Roland TR-808 Rhythm Composer

Roland TR-808 Image

The TR-808 is a classic drum machine that uses analog synthesis to create its sounds. The sounds have a very pure quality and are closer to the sound of the CR-series of Roland drum machines, as opposed to its popular successor, the TR-909. The TR-808 has become the signature beatbox used in most R&B and hip-hop as well as a lot of dance and techno music. Booming bass kicks, crispy snares and a distinctive cowbell sound made famous in the 1980's are all part of the 808 and its famous sound.

Its 16 drum sounds include the famous boomy 808 kick, snare, low/mid/high toms, low/mid/high congas, rimshot, claves, hand clap, maracas, cowbell, cymbal, open hi-hat, closed hi-hat and accent. Most of the sounds can be edited. Bass Drum and Cymbal (tone, decay), Snare (tone, snappy), Toms and Congas (tuning), Open Hat (decay). All sounds have individual volume controls and individual outputs. Unfortunately it was not MIDI equipped but it did use Roland's DIN Sync.

The TR-808 was OK in its time—it just didn't sound like real drums. When the Linn Drum machines appeared, the 808 seemed doomed. But its unique sound and analog allure have allowed it to find a long-lasting home in many forms of music. Ultimately, the 808 has become one of the more important and famous drum machines in the history of music, spawning imitators (ReBirth, DrumStation) as well as band names (808 State).

Roland TR-808 Image

Famous users include Orbital, Überzone, Download, Aphex Twin, 808 State, BT, Bomb The Bass, Sense Datum, The Prodigy, Josh Wink, Faithless, Skinny Puppy, Bushflange, Jimi Tenor, A Guy Called Gerald, Eat Static, Dr. Dre, Jimmy Edgar, Jimmy Jam & Terry Lewis, Freddy Fresh, Richie Hawtin, Kraftwerk, Jean Michel Jarre, Cocteau Twins, Marvin Gaye, Luke Vibert, LL Cool J, Ice Cube, the Beastie Boys, Nick Rhodes (Duran Duran), and Puff Daddy.

Lookup Roland TR-808 Rhythm Composer Prices

The link above will take you to an eBay search for this synth to see active listings with more images, specs and information. If you don't find it there, try looking in our forum marketplace. Our marketplace gets thousands of visits every week so make sure to check back often if you want to buy or sell a synth.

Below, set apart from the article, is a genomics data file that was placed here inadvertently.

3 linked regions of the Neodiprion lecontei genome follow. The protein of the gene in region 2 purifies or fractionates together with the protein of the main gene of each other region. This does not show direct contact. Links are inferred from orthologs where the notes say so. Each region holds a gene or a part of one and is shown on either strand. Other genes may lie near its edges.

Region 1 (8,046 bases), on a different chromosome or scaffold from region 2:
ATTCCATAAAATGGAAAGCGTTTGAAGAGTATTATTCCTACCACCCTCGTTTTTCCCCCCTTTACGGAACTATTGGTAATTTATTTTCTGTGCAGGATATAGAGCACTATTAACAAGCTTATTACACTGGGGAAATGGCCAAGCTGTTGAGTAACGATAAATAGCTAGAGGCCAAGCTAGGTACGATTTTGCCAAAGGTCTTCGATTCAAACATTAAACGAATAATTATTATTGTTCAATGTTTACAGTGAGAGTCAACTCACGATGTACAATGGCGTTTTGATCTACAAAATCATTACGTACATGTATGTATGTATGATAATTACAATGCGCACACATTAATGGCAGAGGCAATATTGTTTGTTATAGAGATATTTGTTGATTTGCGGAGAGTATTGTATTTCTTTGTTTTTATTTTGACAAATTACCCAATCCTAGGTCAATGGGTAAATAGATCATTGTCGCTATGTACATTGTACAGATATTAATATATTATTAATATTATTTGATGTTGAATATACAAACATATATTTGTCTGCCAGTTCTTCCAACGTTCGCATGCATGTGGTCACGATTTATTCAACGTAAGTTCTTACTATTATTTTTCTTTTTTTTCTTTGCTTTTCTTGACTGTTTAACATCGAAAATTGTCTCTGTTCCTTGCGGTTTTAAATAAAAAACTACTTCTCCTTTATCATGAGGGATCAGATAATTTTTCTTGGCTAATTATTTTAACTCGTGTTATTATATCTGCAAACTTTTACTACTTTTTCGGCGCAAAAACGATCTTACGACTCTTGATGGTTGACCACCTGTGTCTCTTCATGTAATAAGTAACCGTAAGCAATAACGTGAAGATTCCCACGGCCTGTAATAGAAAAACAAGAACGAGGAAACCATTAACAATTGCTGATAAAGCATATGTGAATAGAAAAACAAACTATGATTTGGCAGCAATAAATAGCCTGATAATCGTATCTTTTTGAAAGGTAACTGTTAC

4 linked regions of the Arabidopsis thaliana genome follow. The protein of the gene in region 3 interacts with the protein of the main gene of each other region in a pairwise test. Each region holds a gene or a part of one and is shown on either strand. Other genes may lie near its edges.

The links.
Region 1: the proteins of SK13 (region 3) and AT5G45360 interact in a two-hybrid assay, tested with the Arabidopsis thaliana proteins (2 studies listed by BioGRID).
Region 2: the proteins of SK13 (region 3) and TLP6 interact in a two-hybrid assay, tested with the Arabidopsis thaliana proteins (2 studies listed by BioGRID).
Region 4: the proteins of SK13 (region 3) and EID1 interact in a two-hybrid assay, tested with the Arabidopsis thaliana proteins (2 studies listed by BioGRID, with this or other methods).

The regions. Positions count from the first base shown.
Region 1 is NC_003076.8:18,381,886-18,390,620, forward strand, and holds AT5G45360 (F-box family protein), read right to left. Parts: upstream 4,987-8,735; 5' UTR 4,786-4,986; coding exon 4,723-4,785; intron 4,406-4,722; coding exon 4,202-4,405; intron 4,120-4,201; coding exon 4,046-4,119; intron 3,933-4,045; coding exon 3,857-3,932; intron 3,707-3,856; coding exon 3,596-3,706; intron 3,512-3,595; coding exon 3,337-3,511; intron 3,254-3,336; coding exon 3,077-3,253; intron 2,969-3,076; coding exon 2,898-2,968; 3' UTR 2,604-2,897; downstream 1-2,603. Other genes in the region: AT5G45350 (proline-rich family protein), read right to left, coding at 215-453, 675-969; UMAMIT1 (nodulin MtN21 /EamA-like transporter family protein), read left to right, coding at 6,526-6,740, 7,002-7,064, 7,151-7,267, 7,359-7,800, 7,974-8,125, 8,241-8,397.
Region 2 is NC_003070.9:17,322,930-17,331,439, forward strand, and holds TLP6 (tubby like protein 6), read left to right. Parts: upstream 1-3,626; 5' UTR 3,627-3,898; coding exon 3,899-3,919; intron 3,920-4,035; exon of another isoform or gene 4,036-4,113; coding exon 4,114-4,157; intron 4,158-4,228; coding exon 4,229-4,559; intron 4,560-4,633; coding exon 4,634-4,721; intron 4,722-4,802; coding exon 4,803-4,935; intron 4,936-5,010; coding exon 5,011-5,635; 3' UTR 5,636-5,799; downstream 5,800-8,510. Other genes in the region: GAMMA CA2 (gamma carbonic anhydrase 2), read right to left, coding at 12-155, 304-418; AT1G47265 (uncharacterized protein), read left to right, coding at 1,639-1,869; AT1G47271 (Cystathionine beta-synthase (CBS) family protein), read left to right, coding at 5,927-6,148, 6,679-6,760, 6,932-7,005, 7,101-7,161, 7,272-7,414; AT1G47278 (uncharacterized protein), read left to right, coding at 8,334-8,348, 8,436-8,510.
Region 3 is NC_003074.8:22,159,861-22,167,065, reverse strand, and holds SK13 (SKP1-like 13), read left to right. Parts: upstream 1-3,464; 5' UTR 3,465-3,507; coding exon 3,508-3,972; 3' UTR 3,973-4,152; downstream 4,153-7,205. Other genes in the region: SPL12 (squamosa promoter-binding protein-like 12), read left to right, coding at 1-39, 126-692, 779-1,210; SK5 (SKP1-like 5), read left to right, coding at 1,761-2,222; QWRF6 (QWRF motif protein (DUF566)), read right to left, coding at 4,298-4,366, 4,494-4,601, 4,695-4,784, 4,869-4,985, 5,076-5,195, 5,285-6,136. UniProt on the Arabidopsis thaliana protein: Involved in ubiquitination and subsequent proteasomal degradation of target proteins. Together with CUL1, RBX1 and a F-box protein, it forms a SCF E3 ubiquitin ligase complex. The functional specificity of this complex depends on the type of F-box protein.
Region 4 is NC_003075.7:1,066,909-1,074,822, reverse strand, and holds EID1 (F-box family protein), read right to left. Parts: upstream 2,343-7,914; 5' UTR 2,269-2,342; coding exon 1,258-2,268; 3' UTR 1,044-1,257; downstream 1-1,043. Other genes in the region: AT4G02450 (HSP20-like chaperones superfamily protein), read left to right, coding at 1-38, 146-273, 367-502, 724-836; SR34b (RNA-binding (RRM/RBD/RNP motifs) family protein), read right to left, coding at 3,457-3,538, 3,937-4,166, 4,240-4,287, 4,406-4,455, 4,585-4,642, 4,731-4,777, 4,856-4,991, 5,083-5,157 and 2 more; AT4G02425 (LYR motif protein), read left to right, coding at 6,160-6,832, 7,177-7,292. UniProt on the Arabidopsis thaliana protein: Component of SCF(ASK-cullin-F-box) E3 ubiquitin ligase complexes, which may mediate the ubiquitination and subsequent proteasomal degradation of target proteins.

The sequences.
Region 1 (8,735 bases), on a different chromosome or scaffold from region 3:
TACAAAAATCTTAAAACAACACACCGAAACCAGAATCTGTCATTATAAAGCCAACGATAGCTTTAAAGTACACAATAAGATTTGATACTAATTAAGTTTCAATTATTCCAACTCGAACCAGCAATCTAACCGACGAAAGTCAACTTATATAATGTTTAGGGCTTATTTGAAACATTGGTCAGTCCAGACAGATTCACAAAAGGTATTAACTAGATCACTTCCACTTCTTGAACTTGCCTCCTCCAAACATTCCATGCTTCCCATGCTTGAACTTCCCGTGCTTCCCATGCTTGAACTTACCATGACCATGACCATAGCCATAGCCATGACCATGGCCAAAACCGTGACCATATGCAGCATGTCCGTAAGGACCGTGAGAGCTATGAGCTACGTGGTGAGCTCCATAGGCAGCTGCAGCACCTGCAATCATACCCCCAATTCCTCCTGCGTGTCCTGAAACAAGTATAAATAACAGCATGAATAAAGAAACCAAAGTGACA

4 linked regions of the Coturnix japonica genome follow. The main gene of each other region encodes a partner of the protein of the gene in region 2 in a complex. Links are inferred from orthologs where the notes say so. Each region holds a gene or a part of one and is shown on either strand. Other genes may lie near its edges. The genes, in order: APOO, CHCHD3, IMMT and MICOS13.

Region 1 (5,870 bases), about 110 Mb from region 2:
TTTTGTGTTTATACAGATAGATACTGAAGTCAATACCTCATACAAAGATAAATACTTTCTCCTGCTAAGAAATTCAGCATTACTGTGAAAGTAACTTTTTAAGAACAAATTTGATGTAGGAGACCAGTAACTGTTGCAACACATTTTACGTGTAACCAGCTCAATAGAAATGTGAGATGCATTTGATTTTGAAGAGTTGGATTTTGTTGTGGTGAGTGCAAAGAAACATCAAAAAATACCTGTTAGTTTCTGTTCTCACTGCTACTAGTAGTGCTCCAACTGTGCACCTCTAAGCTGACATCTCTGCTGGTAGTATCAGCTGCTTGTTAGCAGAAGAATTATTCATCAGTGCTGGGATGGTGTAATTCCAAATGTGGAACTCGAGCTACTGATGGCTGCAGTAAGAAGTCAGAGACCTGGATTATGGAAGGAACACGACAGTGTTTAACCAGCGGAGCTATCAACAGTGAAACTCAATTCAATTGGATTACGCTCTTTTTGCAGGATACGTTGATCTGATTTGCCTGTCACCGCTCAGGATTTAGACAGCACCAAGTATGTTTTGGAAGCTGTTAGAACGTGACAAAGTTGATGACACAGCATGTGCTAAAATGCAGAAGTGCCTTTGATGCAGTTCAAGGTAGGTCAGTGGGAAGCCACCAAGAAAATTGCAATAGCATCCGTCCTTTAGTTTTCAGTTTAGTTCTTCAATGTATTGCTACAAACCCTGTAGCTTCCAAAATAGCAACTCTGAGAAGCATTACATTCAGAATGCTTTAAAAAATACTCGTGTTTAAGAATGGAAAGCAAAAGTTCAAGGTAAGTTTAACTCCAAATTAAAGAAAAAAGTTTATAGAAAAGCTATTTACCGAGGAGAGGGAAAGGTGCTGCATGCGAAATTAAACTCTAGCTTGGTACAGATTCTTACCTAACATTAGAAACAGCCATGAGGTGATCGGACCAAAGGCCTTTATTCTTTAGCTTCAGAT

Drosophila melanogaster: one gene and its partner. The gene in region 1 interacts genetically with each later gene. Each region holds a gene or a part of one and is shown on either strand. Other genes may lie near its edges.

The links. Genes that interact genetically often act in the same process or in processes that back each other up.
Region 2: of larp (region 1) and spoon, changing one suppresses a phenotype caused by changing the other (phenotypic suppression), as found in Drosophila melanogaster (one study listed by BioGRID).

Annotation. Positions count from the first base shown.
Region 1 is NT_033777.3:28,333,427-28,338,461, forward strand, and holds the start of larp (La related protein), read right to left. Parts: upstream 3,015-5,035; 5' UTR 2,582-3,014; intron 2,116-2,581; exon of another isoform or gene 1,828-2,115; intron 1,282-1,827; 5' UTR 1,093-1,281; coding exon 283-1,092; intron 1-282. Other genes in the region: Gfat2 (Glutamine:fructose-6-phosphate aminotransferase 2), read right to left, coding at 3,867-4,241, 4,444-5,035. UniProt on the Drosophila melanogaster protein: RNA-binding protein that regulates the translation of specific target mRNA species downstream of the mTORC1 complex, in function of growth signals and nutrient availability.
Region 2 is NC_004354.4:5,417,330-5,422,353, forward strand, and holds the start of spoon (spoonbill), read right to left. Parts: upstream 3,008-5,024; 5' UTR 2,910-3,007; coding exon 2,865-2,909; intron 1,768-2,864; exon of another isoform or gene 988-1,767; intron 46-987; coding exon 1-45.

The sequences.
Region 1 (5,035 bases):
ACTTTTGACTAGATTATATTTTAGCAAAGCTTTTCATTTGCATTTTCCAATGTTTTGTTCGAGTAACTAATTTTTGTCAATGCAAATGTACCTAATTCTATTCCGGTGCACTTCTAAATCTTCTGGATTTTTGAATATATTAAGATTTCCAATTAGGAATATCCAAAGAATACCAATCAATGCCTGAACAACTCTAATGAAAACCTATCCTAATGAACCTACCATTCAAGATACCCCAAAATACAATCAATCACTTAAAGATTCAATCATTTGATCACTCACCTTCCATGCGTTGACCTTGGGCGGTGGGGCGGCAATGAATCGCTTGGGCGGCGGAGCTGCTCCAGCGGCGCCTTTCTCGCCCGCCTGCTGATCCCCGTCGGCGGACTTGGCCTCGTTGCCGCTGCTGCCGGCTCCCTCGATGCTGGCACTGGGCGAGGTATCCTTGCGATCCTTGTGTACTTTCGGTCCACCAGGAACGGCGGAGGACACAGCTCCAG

Related forum topics


Are you looking to buy or sell a Roland TR-808 Rhythm Composer? Post an ad in Gear For Sale or a request in Gear Wanted. For spare parts and repair services check out Gear Services & Other Goods. Our forums also has a Buyer’s Guide section where you can ask for advice on buying synthesizers.

51 Visitor comments
July 8, 2014 @ 10:38 pm
I own the comparative machines if you're looking for that BD
808 =101% Miami = 91% TR8 = 71% R8 = 66%
Next to 808
Miami has the best early BOOM
TR8 has a nice decay.
I can get the Miami to recreate the A/B Planet Rock quite nicely, the TR8 is tricky to recreate, even with all those options.

My 808 will be hard to let go of but with 128 patterns the Miami will be my workhorse. I'm going to be backing a lot of tracks with that 808 though. It's the gear love of my life. The 808 and never ending quest for more electro bass. ~Solsonic~BassRecords~NC
May 21, 2014 @ 4:27 pm
The TR-8 is nice till you start comparing it to the TR-808. I don't care about analog VS digital at all but the TR-808 sounds better and mostl of all behaves differently.
The TR-8 is just not capable of all nuances you will get with a real 808.

Something is just plain wrong with the TR-8 emulation, especially the bass drum.
April 26, 2014 @ 3:22 pm
I finally realized how there can be such polarized perspectives on the analog debate, with assertions that the AIRA and original 808 sound nothing alike, or practically the same: some people just can't hear it. You can find this with other senses as well. Some people with an exacting eye can see differences in the color black. Exacting ears can hear the nuances of analog versus digital.
bobby h.
April 6, 2014 @ 4:21 pm
Phil Collins used the TR-808, and 909 on 'No Jacket Required' (think, or don't think, 'One More Night' and 'Take Me Home'), and more extensively and to a better effect on 'But Seriously' and 'Both Sides'. It was also used heavily on 'We Can't Dance' with Genesis as well as the Tony Banks and Mike Rutherford solo albums of the period.
April 4, 2014 @ 5:28 pm
Just sold one for 500 dollars, the AIRA sounded better to my ears and was practically the same.
VSE Rating


User Rating

Rated 4.31 (704 Votes)

  • Check Price
  • The link above will take you to an eBay search for this synth to see active listings. If you don't find it there, try looking in our forum marketplace or post a wanted classified.
  • Specifications
  • Polyphony - 12 voices
  • Sounds - Kick, Snare, Low/Mid/Hi Toms, Low/Mid/Hi Congas, Rimshot, Claves, Hand clap, Maracas, Cow bell, Cymbal, Open hihat, Closed hihat, Accent
  • Effects - Auto fill-in
  • Patterns - 64
  • Songs - 12
  • Arpeg/Seq - Sequencer
  • Keyboard - none
  • Control - DIN SYNC IN/OUT
  • Date Produced - 1981-84
  • Resources & Credits
  • Images from

Errors or Corrections? Send them here.